by Irina Petropavlovskikh, CIRES and NOAA scientist and Christine Smith, NOAA/GML Field Operations Manager Scientists and engineers at NOAA’s South Pole Observatory collect stratospheric ozone observations there all year round, but they launch ozonesonde instruments most frequently during the ozone depletion period (every September–October) to capture the rapid decline in stratospheric ozone at the South Pole. Ozone… Read More

By Patrick Cullis and Irina Petropavlovskikh, CIRES and NOAA scientists Meteorological conditions (speed of the winds, temperatures, and planetary wave activities) determine the size and year-to-year variability of ozone depletion. Because meteorological conditions this year are similar to last year, (no surprise) we’re seeing similar depletion in stratospheric ozone. It’s important to note that the… Read More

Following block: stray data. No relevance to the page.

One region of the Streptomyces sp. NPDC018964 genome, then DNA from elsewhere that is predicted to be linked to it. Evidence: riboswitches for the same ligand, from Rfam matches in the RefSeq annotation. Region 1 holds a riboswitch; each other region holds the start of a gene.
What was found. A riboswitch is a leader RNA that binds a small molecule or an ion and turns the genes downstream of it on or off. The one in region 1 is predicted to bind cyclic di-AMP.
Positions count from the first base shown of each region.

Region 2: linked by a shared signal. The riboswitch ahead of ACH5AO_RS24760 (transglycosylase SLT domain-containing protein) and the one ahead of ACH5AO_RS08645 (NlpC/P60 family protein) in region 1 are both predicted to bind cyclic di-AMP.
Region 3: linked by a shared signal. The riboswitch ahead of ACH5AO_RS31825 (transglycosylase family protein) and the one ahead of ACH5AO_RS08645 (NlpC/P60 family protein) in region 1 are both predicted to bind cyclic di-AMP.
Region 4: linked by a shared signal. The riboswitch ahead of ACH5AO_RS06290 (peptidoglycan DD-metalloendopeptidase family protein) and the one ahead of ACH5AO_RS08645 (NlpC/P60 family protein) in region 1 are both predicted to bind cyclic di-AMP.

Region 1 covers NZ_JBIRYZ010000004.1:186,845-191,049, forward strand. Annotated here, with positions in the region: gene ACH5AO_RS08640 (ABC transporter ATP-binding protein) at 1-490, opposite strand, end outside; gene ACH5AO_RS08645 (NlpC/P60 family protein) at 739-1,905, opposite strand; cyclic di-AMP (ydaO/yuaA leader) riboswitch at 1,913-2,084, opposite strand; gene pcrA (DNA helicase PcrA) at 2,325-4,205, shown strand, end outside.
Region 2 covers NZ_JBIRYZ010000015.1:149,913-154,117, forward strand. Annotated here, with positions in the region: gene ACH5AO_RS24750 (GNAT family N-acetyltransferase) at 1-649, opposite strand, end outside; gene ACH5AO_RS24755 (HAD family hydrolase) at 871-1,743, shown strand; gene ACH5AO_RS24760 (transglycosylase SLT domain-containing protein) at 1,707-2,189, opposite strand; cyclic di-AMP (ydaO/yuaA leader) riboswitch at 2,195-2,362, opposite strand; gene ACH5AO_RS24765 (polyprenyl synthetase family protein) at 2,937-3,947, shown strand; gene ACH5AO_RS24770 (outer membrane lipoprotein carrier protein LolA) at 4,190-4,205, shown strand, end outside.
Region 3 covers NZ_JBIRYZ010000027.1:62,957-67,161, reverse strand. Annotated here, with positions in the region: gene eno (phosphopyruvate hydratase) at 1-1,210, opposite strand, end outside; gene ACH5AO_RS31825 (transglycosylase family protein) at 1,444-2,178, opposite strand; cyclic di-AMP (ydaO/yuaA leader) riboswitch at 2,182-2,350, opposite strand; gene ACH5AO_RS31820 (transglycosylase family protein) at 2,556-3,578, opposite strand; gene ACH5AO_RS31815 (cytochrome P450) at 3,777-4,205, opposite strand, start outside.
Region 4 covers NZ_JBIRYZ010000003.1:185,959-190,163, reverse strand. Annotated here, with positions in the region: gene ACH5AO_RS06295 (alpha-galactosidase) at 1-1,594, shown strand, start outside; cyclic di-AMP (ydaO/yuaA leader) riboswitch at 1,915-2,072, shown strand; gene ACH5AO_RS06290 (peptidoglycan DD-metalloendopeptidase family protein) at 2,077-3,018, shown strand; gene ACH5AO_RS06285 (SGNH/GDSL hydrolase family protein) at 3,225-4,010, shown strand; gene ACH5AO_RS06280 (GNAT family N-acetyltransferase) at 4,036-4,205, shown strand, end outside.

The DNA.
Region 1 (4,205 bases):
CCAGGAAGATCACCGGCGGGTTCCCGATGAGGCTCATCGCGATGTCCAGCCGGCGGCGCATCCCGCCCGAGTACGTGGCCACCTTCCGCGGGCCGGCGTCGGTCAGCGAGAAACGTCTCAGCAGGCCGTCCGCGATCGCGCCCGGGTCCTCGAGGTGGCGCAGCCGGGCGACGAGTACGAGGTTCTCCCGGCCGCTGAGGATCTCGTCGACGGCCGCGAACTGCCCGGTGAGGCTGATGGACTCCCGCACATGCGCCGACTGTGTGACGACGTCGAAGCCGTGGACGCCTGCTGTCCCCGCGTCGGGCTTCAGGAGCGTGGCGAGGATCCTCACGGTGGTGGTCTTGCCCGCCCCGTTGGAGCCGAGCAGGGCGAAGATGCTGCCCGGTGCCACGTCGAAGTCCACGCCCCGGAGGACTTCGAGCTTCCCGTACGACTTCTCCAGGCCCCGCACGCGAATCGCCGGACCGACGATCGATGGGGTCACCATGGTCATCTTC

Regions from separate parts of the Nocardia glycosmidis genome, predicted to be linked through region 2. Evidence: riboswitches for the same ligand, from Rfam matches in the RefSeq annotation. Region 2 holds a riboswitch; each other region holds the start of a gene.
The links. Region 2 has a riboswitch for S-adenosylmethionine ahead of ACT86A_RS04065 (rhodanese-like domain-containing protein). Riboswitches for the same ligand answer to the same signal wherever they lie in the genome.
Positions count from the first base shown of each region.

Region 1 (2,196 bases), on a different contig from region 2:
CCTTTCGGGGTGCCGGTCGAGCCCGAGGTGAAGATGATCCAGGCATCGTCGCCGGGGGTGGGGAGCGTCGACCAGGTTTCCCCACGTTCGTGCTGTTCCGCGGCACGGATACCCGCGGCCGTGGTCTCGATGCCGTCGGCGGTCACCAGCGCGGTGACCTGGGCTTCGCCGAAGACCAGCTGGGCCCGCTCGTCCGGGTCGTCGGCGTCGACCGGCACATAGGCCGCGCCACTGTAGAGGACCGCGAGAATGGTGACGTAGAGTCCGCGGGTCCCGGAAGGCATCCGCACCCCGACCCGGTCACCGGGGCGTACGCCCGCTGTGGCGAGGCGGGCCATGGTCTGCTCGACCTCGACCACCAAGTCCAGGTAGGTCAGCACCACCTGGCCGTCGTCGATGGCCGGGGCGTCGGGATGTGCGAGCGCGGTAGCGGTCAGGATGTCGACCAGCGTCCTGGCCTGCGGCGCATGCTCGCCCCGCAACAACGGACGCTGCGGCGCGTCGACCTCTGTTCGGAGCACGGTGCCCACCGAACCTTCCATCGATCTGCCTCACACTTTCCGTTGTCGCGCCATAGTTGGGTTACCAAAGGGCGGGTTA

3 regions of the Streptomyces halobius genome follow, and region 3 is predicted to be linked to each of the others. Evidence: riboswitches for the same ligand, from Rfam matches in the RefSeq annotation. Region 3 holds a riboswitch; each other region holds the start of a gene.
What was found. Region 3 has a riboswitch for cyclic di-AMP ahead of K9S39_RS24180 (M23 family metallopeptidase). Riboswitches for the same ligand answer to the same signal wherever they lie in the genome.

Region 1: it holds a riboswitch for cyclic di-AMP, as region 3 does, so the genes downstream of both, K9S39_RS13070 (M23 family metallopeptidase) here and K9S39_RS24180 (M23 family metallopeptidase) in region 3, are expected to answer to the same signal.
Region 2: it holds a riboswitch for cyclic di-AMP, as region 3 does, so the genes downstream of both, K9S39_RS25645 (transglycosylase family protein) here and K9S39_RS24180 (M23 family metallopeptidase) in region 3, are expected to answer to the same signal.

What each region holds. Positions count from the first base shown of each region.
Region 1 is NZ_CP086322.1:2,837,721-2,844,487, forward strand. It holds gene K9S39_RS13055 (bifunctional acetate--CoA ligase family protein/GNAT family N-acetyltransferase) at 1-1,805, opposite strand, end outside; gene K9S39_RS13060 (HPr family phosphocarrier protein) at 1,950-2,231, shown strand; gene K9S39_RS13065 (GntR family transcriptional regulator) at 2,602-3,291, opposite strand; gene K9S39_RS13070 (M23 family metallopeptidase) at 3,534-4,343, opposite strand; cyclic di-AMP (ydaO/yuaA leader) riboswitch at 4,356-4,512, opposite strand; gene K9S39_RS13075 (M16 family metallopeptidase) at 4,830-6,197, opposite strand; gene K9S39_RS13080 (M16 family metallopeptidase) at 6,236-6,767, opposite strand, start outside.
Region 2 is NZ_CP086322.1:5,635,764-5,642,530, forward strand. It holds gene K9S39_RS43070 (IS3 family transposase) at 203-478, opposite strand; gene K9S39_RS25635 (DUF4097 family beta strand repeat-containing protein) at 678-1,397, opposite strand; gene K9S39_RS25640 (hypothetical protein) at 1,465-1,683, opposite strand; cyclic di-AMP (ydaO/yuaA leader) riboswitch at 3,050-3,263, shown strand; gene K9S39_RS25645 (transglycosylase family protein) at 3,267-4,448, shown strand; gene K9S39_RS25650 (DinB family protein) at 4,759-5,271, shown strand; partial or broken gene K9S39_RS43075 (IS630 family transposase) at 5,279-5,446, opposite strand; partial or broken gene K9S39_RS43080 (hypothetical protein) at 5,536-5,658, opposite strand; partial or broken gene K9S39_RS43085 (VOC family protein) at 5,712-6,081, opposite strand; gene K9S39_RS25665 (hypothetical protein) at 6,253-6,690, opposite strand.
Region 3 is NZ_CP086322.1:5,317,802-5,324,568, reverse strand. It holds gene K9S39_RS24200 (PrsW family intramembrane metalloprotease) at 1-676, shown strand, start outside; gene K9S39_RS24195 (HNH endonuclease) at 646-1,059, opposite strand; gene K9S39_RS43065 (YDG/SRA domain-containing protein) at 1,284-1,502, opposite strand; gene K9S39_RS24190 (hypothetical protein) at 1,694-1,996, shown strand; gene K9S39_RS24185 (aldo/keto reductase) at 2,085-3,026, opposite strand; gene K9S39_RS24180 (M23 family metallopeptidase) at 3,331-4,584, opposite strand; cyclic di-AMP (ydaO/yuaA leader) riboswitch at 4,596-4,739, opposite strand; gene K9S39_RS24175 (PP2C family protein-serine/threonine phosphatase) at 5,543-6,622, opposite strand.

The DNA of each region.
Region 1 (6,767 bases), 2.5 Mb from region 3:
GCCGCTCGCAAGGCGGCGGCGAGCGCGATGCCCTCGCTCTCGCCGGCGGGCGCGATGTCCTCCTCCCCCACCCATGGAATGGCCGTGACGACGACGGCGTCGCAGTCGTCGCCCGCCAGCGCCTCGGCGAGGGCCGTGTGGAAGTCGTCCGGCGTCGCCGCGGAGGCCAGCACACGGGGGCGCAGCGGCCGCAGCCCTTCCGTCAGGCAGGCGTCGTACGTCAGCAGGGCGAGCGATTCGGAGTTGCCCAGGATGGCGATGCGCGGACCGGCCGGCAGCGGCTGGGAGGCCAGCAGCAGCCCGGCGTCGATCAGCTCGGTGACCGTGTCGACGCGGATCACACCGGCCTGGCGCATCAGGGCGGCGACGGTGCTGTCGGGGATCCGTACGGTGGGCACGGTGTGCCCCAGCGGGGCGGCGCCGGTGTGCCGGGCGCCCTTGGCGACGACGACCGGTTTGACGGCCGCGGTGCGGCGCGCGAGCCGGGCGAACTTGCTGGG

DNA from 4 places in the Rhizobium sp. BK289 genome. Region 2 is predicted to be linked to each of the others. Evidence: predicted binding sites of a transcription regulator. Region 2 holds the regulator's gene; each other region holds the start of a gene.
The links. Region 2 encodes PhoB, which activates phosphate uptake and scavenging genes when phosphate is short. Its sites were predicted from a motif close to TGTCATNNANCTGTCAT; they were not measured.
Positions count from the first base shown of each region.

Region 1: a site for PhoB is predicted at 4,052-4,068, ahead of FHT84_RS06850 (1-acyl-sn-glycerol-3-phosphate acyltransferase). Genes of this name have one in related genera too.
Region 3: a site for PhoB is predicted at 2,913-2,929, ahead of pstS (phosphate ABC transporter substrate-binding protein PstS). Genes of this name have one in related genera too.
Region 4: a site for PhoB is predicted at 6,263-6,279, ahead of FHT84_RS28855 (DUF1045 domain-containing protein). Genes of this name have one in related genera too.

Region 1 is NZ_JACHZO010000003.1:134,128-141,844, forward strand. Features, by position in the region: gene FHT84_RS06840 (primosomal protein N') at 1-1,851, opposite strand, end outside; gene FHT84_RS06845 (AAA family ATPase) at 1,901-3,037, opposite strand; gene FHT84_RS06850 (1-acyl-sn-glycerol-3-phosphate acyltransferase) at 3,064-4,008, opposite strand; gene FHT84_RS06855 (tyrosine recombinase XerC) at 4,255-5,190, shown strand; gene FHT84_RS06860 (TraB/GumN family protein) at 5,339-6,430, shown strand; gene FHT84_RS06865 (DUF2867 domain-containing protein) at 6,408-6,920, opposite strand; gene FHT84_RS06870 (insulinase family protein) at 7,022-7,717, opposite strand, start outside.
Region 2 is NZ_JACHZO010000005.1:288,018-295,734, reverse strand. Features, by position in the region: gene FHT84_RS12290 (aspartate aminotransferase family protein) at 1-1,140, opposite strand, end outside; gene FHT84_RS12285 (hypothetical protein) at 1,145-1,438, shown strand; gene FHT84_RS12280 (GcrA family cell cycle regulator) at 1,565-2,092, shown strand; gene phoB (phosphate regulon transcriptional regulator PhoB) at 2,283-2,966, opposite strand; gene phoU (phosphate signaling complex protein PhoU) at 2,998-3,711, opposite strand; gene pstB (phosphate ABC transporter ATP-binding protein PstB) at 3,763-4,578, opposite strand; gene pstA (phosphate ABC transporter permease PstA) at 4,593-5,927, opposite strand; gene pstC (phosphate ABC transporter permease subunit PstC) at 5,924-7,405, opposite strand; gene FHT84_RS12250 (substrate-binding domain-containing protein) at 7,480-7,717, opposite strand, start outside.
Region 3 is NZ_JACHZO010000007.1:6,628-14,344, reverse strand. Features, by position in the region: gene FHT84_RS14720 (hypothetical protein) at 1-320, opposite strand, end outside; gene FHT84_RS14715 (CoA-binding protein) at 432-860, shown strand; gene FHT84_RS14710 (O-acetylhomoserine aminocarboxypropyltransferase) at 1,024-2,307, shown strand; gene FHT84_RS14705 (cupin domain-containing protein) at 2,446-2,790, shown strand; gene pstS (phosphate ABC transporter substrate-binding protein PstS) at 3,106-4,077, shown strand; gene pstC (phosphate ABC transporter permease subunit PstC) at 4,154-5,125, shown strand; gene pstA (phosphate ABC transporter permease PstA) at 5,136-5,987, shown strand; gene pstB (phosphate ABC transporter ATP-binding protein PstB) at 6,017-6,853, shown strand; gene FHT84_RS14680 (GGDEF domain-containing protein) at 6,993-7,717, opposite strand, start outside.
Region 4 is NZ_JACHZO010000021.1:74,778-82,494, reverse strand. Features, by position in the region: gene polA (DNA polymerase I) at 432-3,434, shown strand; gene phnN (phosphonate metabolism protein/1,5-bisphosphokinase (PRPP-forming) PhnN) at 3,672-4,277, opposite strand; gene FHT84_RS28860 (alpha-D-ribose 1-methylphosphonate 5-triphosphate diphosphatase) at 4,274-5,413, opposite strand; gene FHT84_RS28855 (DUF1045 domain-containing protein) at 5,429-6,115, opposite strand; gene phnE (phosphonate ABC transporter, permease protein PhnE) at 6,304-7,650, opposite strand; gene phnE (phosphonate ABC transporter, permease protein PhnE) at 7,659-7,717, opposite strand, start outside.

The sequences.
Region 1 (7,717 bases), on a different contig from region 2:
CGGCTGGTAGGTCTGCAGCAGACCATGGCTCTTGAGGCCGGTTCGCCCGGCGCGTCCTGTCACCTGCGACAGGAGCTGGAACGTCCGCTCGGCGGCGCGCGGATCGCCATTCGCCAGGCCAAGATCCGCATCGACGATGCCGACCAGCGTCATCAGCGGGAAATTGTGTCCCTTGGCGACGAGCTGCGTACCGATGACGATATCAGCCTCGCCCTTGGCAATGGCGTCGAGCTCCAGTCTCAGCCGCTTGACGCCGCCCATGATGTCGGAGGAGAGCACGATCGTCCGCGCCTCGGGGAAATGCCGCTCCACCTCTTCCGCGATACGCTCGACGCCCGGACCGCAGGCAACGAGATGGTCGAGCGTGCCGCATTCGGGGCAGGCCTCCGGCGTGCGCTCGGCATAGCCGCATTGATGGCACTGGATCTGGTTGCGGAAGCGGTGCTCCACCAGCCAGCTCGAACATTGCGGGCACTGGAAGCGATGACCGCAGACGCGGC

By Irina Petropavlovskikh, CIRES and NOAA scientist  The beginning of October is showing low ozone values over Antarctica, including the South Pole. This rapid ozone depletion has been ongoing through September, as seen in the time plots for total ozone and stratospheric ozone columns from ozonesonde records at the South Pole.  Stratospheric temperatures are still… Read More